At the heart of Taylor University is intentional community. Yes, this phrase is thrown around like popcorn, but it is where clubs and organizations thrive.
Friendships naturally form and grow on wings and floors, but clubs provide a way to meet new people and spark a passion.
For those who feel led to be the hands and feet of Jesus, the Taylor World Organization (TWO) has ample opportunities to get involved locally and internationally.
The TWO director, Kiplangat Cheruiyot Bii, is going into his fourth year as director, and through that time has seen both students and ministry partners flourish.
“A lot of students walk away from their experience having shifted from that idea of ‘myself’ to more like we have accomplished something,” Bii said.
Some of the events TWO organizes include Lighthouse trips during J-Term and campus-wide events such as Empty Bowls, a fundraiser that partners with the art department to raise money for the Shepherd Community Center in Indianapolis.
During this school year, TWO hopes to invite others to walk by faith and not by sight. This theme has been prayed over, and is accompanied by the idea of serving God through the quality of work TWO is able to do.
Even after students graduate, many maintain their relationship with the ministries they volunteer with and continue as either interns or employees.
“We emphasize intentional training,” Bii said. “We don’t just show up to different places and do things, we want people to be prepared to know what they are getting into, and also the people they are going to serve.”
One of TWO’s strongest desires is to emphasize transformational service over transactional service, since a transformational model allows students to build relationships with the people they serve.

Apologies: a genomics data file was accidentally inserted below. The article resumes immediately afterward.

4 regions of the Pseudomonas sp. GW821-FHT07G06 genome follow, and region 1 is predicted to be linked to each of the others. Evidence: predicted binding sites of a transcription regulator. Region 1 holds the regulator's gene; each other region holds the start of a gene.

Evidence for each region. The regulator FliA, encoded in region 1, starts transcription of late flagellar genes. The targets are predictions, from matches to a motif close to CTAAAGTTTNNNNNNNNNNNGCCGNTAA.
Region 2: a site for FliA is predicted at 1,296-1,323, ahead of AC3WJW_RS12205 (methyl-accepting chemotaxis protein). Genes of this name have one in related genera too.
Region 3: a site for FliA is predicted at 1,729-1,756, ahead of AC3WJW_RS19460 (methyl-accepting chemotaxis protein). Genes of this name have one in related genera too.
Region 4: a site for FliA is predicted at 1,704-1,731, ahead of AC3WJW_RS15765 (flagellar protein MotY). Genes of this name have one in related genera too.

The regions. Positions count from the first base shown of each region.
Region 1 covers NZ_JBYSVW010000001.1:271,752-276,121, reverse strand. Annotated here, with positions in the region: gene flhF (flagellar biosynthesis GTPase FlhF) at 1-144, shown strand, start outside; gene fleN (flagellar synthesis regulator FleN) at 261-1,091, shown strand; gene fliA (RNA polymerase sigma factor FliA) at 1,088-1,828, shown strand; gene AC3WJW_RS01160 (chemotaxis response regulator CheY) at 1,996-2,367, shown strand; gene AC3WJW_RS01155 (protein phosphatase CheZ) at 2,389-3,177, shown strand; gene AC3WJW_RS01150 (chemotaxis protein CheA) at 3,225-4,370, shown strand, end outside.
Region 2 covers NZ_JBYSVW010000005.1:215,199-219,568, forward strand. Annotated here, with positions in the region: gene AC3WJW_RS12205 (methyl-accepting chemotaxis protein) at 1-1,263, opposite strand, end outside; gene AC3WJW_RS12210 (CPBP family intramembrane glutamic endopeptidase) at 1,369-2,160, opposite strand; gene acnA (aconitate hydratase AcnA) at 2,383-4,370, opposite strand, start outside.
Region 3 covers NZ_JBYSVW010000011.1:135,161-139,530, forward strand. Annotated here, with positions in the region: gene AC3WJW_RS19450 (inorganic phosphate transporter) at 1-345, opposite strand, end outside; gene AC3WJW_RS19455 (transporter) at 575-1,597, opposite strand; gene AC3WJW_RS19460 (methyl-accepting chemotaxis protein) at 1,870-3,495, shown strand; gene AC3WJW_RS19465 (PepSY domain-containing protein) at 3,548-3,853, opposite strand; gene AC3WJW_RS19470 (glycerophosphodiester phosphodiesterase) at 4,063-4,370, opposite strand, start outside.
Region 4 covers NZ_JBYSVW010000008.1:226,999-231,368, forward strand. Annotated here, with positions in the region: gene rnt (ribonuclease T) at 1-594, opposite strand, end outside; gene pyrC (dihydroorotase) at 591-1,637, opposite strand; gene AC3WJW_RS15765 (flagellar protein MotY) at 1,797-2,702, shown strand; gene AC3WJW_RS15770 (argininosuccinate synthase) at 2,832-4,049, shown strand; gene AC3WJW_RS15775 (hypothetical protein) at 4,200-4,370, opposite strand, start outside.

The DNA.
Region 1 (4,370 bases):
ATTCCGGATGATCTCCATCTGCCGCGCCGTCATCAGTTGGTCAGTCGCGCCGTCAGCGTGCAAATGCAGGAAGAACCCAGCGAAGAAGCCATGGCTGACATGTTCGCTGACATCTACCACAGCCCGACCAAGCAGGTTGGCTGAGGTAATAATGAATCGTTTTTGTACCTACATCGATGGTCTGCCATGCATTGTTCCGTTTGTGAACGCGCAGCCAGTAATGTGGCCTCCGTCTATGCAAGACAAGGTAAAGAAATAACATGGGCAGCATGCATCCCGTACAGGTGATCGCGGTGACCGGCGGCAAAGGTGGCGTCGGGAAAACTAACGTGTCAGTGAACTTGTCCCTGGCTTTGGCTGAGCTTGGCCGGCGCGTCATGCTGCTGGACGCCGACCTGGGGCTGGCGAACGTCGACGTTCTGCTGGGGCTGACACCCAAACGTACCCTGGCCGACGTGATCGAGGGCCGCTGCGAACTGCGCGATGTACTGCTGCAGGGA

As students love on others and serve a world in need, Christ’s glory shines throughout the community and within TWO.
While TWO uses their hands and feet to bring the community together, Rice Pilaf is an improv group that uses their voice to uplift the student body through humor.
Sophomore Trent Repass has enjoyed participating in improv since high school. When he heard about Rice Pilaf on a visit to Taylor, he talked to one of the members and decided to audition.
As opposed to theater or another extracurricular activity, Rice Pilaf’s rehearsals are not structured, which makes it a comfortable environment.
“My first show was super surprising because I knew about Rice Pilaf, but I didn’t realize how much of a big campus deal it was,” Repass said.
Attending Rice Pilaf shows is a staple at Taylor and a way many students bond with their wing and floor.
“It’s one of those things that extends Taylor’s community,” Repass said. “If you really have a heart and a knack for improv and making people laugh, if that’s something that you do and you enjoy and want to do in a more structured performance environment, I think Rice Pilaf is a great club for that.”
Everyone can enjoy a good laugh, but Ethics Bowl provides students a fantastic opportunity to learn about ethical situations and how to think about them in a practical way.
Senior and team captain Elizabeth Hammond first joined the Ethics Bowl freshman year, wanting to take the opportunity to learn about ethical situations and debate certain issues.
Ethics bowl competes once a semester, and individuals are given nine cases in the fall and between 15-17 in the spring to prepare.
Once it is time for a match, there are only five people per team in a room alongside both a judge and moderator. A question will be asked, and each team will present their own case on the topic.
“We think it’s very important to examine what you believe and respectfully examine what other people believe as well, even if they disagree with you.” Hammond said.
Joining a club is a sure way to expand and create a memorable college experience. While these are just a few clubs and organizations mentioned, there are many more ways to be involved at Taylor that align with other passions.